In addition to lacking in distance capability, it is also an extremely difficult cartridge to reload. In my opinion, it’s not worth the time and hassle since it’s so cheap to simply buy new. These cons are not deal-breakers by any stretch, especially if you know and understand them from the beginning.
Since the late 1800s when the round was designed, it has continued to prove its worth and place in firearms history. There aren’t many calibers that I feel as strongly about as .22 Long Rifle. Sure, there are a ton that I own, would recommend and will continue to keep, but the .22 LR is one that I genuinely feel every gun owner should have. With the low cost and the great versatility the .22 LR provides, I do not see its popularity ever decreasing.
Are you a fan of the .22 Long Rifle? What’s your favorite use for the .22 LR. Share your answers in the comment section.
Ryan is a firearms and tactical gear enthusiast that has maneuvered himself into the firearms industry over the past decade. While his full-time career is outside of the industry, he has consulted for dozens of firearms and tactical gear related companies. He enjoys conducting tests and evaluations, shooting product photography and developing marketing strategies for them.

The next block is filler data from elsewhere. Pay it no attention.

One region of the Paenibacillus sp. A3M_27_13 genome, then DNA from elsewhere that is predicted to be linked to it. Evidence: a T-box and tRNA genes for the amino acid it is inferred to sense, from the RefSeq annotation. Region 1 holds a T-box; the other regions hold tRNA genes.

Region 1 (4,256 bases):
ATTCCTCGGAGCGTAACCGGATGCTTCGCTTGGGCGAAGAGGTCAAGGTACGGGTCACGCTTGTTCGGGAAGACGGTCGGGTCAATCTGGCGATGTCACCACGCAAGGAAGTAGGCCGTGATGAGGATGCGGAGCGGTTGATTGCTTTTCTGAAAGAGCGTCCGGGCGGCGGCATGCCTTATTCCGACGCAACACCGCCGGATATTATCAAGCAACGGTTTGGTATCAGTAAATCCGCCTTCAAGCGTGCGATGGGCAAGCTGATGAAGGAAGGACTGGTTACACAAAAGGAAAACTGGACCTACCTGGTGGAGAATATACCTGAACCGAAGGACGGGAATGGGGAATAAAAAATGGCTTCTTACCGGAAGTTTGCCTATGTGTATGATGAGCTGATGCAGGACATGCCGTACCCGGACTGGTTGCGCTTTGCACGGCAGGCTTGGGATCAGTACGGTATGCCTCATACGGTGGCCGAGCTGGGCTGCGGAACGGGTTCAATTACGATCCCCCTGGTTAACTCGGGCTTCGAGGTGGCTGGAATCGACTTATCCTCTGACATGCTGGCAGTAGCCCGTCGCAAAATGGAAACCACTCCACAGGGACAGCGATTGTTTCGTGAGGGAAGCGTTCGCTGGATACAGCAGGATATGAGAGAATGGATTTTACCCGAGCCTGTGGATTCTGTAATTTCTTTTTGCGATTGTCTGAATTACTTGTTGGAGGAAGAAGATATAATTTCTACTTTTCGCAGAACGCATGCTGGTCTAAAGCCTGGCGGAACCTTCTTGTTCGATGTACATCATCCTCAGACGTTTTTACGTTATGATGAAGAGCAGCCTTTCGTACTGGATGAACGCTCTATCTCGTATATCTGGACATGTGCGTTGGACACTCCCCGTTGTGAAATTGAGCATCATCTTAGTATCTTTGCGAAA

If he’s not spending time with his family, you’ll likely find him at the range or driving around looking for photo shoot locations. You can check out some of his photos and other content on Instagram (@theguygearreview).
Aside from my Grandfather’s Stevens, Model 56, I keep .22LR conversion kits for my G19, and AR-15s, as well as a dedicated .22LR AR upper receiver assembly. As a retired LEO firearms instructor, I like to keep my proficiency up, so I make weekly trips to the range, shooting 200-300 rounds each time. The conversion kits allow me to use the same trigger and sight set ups I use with full power rounds, which provides for a more meaningful practice session, as opposed to firing factory .22LR firearms. The recoil is lessened, but the tactile feedback from the trigger pull, overall weapon weight, and sight picture, make the caliber conversion kits perfect for my training needs. Even with the impact of the recent ammo shortage, the price of the .22LR rounds is still about 1/3 the cost of 9mm, and 1/4 the cost of 5.56x45mm NATO. This has allowed me to shoot regularly, without going broke. I love the .22LR round….
Good article and very accurate. Compared to all other ammo, .22 is indeed still the lowest priced ammo and easy to shoot. I earned my Marksmanship Merit badge by spending hours on the range at Boy Scout summer camp after lots of shooting at home on the farm. Along with all my other guns, I still have several .22 rifles and pistols that are fun and cheap to shoot.
Don’t discredit the “300 yard squirrels” until you try a couple .22 PRS matches. We are doing amazing things with the humble .22!